Wednesday, October 15, 2008
Miso soup, my way
Miso soup: comforting; warm; and importantly - cheap.
A simple cup of miso soup and a conbini onigiri is probably the cheapest (and perhaps healthiest) lunch you can grab on the run in Japan. Miso soup is usually made with dashi (fish stock), miso, and something else - maybe a bit of wakame (seaweed) or negi (Japanese leek - my favourite), or sometimes tofu or clams. In Washoku, the author gives a recipe for dark miso soup with sweet potatoes. Two weeks ago or so, I bought an admirably large specimen - sweet potatoes in Japan can feed a family of four, if need be. Then I did some stuff, and some other stuff happened, and I got a bad cold, and I didn't cook much, I just lay around the apartment and survived on chocolate chip melonpans. (Colds respond nicely to chocolate chip melonpans - they don't cure you, but they make you feel better about things) And the sweet potato waited patiently for me, in the bottom of my cupboard. When I finally felt better, I opened up my cupboard, and took it out, with every intention of following the recipe in Washoku.
But all that non-cooking had gotten to me, and I felt the need to mess around with stuff, so I came up with my own recipe, inspired by that one. I call it "My Way Sweet Potato Miso Soup", because I'm sure if I fed this to a Japanese person, they'd be surprised. You don't want to mess around with miso soup on a Japanese person, it's upsetting to them. It's like, if you were making a peanut butter sandwich for a kid, and you went and added - I don't know - slices of chocolate cake. Or brownie chunks. You know, they'd eat it, and they'd definitely enjoy it. They might even ask for another one. But you'd be hard pressed to get that kid into agreeing it was a peanut butter sandwich.
So here it is. I had some small-batch miso (hatcho and aka) from a small soybean shop in Takayama that had a nice depth of flavour. But if you have regular miso on hand, that's fine too. Don't worry about it too much. I also had some chili oil made from Takayama chilis and some of the shichimi togarashi I got there, as well, that I used as a garnish.
My home-made chili oil:
My Way Sweet Potato Miso Soup
4 cups sweet potato, diced
4 cups dashi (or meat stock)
1 Japanese Leek (negi) thinly sliced, or three green onions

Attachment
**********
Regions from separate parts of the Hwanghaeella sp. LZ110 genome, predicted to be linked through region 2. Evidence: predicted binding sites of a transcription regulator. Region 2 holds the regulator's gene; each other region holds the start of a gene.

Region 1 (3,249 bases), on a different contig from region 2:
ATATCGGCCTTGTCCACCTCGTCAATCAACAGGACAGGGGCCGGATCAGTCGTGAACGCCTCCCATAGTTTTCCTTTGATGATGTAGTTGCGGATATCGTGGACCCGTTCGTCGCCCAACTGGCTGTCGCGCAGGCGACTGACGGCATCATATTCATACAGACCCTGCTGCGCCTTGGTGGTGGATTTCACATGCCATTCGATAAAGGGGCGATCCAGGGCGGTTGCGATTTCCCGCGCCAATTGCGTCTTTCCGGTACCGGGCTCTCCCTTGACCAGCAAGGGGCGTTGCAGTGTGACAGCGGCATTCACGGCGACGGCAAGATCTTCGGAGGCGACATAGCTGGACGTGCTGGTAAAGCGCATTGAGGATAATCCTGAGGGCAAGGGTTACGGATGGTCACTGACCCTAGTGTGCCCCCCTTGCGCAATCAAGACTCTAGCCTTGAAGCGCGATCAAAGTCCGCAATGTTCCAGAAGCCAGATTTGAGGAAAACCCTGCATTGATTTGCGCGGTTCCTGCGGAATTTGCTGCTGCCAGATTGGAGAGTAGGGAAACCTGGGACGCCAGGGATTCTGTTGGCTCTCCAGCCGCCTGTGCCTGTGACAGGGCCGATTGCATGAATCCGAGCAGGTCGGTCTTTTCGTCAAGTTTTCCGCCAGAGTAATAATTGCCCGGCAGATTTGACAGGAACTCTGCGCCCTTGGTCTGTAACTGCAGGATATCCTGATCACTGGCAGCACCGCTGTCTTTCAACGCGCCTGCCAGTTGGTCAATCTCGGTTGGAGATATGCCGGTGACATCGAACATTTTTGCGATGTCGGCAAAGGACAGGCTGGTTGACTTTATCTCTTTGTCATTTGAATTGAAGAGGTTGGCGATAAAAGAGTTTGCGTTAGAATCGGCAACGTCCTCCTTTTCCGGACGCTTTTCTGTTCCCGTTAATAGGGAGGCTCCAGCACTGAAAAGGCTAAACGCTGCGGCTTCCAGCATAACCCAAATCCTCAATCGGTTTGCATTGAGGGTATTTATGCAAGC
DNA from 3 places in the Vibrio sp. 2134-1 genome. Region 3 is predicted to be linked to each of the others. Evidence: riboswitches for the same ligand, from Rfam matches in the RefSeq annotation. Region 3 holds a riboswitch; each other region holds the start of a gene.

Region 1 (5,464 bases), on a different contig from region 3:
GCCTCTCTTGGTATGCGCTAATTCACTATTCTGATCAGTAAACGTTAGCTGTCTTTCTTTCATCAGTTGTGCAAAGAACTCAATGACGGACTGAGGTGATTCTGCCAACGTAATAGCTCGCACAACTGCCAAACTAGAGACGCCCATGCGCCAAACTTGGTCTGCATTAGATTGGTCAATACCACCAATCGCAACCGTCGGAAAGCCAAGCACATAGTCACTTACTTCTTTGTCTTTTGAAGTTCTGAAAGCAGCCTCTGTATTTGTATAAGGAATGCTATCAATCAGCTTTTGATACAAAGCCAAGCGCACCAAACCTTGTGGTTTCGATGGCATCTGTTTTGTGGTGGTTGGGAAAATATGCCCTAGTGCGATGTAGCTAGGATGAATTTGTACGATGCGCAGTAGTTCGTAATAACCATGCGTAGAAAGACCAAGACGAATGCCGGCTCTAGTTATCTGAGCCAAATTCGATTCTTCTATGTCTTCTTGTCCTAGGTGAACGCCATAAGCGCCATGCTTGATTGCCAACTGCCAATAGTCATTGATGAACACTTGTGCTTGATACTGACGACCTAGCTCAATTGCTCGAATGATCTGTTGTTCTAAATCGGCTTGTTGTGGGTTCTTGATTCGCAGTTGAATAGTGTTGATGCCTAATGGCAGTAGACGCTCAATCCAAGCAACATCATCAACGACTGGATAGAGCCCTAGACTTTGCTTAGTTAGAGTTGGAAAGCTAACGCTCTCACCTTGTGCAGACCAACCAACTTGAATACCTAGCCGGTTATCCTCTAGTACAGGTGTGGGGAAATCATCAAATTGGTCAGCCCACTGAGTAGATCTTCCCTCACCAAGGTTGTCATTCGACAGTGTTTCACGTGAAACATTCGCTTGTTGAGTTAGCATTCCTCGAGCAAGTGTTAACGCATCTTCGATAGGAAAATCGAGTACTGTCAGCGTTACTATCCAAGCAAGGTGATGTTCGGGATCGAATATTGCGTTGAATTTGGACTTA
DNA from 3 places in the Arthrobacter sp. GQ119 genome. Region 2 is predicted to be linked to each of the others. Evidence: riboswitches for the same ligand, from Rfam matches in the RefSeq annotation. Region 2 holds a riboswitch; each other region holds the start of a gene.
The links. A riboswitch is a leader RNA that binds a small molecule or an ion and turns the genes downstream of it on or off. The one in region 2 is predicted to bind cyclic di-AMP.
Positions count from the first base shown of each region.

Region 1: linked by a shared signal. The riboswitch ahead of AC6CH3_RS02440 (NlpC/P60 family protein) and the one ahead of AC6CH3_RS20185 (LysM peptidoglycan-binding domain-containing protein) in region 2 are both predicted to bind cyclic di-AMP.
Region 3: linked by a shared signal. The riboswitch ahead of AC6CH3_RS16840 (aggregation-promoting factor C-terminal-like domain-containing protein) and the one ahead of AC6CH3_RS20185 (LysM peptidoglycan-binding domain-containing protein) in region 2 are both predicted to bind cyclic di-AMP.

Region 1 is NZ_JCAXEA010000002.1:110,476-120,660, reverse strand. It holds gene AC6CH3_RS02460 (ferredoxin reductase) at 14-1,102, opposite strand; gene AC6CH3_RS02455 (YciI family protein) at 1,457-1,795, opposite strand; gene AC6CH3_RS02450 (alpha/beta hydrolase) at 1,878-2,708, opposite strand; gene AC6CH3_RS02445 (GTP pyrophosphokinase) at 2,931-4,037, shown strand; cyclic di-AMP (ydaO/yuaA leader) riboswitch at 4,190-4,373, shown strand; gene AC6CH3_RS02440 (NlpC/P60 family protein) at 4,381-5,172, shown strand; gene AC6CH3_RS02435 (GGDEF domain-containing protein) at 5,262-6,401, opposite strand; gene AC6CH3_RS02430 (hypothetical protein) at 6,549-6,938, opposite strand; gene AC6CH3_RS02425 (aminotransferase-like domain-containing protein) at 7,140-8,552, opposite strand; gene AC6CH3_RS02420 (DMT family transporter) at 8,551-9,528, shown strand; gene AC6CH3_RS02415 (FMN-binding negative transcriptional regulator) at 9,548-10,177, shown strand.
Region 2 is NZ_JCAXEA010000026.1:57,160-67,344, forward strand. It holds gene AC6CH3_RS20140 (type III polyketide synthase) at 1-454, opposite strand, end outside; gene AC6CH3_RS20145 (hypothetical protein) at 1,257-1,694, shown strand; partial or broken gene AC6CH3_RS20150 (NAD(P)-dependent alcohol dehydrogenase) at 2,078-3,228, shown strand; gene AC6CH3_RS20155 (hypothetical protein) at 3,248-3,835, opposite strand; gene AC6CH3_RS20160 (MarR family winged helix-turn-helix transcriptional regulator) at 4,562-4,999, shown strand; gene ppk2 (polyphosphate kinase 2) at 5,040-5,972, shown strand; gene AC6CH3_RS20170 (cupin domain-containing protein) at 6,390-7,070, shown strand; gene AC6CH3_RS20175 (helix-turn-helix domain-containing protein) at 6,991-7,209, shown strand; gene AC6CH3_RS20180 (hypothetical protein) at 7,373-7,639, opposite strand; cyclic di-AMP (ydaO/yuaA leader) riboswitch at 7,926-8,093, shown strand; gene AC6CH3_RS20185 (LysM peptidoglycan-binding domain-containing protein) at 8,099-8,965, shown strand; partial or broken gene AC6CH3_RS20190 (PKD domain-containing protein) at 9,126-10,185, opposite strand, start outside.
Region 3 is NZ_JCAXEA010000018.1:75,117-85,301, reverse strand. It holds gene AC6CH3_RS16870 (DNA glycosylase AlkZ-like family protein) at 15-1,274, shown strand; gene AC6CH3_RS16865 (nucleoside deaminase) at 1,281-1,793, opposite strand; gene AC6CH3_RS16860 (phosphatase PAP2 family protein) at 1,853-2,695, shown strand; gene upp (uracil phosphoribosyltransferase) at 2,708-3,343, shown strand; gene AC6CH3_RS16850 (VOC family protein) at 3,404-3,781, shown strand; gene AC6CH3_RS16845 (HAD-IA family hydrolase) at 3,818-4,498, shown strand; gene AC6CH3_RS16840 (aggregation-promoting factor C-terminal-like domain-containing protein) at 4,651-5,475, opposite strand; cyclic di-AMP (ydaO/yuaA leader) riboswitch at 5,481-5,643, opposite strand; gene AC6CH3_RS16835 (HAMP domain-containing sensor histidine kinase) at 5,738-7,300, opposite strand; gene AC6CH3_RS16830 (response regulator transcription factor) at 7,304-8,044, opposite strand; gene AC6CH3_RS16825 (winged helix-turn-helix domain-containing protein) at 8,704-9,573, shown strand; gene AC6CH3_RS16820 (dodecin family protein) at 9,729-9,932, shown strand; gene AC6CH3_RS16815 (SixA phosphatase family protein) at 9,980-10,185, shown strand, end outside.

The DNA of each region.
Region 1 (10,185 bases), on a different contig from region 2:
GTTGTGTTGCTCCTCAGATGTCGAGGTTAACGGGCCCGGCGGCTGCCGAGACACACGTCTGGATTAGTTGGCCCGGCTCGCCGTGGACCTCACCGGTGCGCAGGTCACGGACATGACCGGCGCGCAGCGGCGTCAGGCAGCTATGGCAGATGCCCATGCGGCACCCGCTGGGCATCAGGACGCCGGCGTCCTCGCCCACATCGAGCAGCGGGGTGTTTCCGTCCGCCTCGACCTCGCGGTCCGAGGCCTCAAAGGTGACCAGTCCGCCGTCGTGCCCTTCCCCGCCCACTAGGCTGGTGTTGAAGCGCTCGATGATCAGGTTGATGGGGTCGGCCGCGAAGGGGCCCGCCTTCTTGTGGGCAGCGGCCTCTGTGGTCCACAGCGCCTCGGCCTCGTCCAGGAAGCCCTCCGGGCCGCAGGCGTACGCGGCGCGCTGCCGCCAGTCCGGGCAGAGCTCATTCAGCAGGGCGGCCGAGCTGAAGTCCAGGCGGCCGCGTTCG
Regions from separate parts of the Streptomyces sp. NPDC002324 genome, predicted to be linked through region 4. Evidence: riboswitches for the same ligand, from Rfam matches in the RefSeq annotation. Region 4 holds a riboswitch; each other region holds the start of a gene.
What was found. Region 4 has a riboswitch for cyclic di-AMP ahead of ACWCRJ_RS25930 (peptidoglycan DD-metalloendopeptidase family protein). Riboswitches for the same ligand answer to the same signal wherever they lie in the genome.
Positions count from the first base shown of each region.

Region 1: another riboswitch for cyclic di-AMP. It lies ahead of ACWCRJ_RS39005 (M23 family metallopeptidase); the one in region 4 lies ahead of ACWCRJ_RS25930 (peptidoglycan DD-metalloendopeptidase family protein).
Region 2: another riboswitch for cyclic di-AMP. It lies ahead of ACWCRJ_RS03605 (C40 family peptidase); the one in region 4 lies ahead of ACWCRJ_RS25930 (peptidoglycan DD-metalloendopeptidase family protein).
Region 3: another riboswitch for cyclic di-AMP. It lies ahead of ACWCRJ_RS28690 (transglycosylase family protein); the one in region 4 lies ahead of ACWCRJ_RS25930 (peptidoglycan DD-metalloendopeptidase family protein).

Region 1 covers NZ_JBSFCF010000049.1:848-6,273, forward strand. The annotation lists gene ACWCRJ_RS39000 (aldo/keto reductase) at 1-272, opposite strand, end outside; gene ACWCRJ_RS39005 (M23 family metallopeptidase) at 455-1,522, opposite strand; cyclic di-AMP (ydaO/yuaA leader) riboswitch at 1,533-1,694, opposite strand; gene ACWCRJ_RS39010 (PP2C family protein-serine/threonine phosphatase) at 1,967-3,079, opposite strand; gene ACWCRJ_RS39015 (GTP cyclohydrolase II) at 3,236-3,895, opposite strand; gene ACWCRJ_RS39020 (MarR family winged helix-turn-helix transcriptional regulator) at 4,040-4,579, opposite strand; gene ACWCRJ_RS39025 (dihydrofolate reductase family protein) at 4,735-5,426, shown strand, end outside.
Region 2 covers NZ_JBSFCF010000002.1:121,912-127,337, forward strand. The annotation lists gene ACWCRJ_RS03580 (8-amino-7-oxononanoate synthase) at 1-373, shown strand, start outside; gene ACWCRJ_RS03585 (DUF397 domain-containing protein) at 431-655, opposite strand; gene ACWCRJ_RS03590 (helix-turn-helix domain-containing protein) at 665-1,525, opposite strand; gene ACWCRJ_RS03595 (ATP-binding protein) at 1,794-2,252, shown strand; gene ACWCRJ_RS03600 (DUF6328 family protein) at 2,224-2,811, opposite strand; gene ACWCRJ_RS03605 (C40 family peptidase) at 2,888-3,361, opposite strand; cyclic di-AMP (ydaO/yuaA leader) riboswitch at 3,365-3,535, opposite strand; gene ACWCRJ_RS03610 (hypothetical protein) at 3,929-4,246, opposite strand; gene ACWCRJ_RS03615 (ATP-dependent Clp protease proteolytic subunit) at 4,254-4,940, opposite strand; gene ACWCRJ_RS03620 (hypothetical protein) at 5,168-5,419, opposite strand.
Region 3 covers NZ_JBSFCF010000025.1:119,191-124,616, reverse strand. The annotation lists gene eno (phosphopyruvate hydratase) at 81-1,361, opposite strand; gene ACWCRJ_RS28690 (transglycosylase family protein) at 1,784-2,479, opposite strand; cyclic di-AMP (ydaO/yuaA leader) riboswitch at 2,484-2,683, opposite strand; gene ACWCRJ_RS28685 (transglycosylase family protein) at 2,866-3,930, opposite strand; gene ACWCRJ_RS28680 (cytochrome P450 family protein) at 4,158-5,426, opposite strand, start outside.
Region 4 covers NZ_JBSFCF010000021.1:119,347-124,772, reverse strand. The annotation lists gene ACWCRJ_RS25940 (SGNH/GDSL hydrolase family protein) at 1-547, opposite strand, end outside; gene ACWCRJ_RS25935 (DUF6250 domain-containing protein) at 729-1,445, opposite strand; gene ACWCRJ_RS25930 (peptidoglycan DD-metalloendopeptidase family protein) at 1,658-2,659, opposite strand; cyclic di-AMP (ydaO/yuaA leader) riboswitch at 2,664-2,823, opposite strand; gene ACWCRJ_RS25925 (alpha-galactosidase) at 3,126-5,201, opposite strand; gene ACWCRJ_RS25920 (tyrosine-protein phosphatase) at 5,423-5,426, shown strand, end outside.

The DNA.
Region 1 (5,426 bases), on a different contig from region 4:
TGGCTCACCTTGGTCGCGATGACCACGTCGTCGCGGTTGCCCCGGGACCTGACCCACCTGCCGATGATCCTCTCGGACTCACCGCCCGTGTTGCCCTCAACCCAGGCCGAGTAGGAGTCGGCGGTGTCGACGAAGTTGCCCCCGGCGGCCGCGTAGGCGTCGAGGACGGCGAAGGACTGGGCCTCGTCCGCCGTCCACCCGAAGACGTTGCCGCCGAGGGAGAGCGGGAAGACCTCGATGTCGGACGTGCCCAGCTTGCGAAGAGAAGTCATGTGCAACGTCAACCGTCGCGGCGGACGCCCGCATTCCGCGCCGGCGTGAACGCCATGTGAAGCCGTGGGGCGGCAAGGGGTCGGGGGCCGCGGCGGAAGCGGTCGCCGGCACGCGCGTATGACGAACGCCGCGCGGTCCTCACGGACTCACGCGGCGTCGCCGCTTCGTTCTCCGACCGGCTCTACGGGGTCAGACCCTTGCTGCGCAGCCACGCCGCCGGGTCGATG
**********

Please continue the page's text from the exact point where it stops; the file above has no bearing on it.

4 tbsp. miso (I used two hatcho; two aka)
3 tbsp. sesame oil
2 tbsp. mirin (or a few pinches of sugar at the end)
1 tbsp. soy sauce (use the good stuff, please - no V-1!)
Peel and cube your sweet potato. In Japan, they're yellow inside, and susceptible to discoloration, but the orange ones available in Canada should be fine. In a big soup-making pot, heat the sesame oil, then saute the negi in the oil until they go limp. Add the miso, and cook it stirring to prevent burning for another three minutes or so. Add the mirin and soy sauce, and a little sake if you have it on hand. Toss in the sweet potato, and stir it around to coat it in the miso mixture. Let this cook for a few minutes, just to get the miso flavour into the potato a little. Then add your dashi, and lower the heat. Cover the pot, and let the soup simmer until the potatoes are soft all the way through. Then blend it smooth with a food mill or immersion blender or similar. Or don't - just mash the potato up a bit with a fork to thicken the soup.
I garnished my soup with sprinkles of shichimi togarashi, shredded negi that had been soaked in cold water for 10 minutes to take out the harshness, and swirls of homemade chili oil. We ate our soup with bowls of rice mixed with sesame seeds (a la Soup Stock Tokyo) and tsukemono, but this would go well with fresh bread, too.
I have a lot more to say on the subject of sweet potatoes. I will post more about them later.
As for the miso, you might be looking at this recipe and thinking, "Wow, it looks good, but do I really need a tub of miso lurking at the back of my fridge for months and me with only one recipe for it?" Fear not, kids. I will post about more fun things to do with miso. Stay tuned.
(And for my friends in Korea - you can use Deonjang as a miso substitute. Not that you cook, or anything.)